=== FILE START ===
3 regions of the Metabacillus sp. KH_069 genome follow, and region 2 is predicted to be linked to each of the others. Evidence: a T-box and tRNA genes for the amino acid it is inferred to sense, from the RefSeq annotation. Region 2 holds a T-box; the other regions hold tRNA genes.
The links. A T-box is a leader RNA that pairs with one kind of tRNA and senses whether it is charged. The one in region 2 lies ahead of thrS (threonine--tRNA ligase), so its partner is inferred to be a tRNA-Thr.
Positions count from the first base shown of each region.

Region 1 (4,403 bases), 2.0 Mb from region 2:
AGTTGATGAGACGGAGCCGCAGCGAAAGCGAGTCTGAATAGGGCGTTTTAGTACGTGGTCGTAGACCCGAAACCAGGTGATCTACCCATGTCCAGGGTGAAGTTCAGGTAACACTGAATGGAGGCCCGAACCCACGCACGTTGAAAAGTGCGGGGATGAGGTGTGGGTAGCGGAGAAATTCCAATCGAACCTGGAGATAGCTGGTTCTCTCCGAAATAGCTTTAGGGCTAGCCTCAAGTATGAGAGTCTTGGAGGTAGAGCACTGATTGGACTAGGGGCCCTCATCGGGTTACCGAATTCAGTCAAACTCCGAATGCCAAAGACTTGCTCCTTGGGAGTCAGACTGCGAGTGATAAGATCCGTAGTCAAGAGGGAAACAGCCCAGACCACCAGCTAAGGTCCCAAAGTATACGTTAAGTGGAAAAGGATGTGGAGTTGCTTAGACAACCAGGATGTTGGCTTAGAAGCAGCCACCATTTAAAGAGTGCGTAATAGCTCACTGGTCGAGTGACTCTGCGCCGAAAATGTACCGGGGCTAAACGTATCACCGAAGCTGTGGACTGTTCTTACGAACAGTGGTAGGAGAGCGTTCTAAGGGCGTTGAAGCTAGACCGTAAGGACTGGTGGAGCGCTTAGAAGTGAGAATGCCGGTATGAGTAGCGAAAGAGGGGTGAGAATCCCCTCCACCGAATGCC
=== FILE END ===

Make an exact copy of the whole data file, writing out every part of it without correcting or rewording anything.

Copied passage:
3 regions of the Metabacillus sp. KH_069 genome follow, and region 2 is predicted to be linked to each of the others. Evidence: a T-box and tRNA genes for the amino acid it is inferred to sense, from the RefSeq annotation. Region 2 holds a T-box; the other regions hold tRNA genes.
The links. A T-box is a leader RNA that pairs with one kind of tRNA and senses whether it is charged. The one in region 2 lies ahead of thrS (threonine--tRNA ligase), so its partner is inferred to be a tRNA-Thr.
Positions count from the first base shown of each region.

Region 1 (4,403 bases), 2.0 Mb from region 2:
AGTTGATGAGACGGAGCCGCAGCGAAAGCGAGTCTGAATAGGGCGTTTTAGTACGTGGTCGTAGACCCGAAACCAGGTGATCTACCCATGTCCAGGGTGAAGTTCAGGTAACACTGAATGGAGGCCCGAACCCACGCACGTTGAAAAGTGCGGGGATGAGGTGTGGGTAGCGGAGAAATTCCAATCGAACCTGGAGATAGCTGGTTCTCTCCGAAATAGCTTTAGGGCTAGCCTCAAGTATGAGAGTCTTGGAGGTAGAGCACTGATTGGACTAGGGGCCCTCATCGGGTTACCGAATTCAGTCAAACTCCGAATGCCAAAGACTTGCTCCTTGGGAGTCAGACTGCGAGTGATAAGATCCGTAGTCAAGAGGGAAACAGCCCAGACCACCAGCTAAGGTCCCAAAGTATACGTTAAGTGGAAAAGGATGTGGAGTTGCTTAGACAACCAGGATGTTGGCTTAGAAGCAGCCACCATTTAAAGAGTGCGTAATAGCTCACTGGTCGAGTGACTCTGCGCCGAAAATGTACCGGGGCTAAACGTATCACCGAAGCTGTGGACTGTTCTTACGAACAGTGGTAGGAGAGCGTTCTAAGGGCGTTGAAGCTAGACCGTAAGGACTGGTGGAGCGCTTAGAAGTGAGAATGCCGGTATGAGTAGCGAAAGAGGGGTGAGAATCCCCTCCACCGAATGCC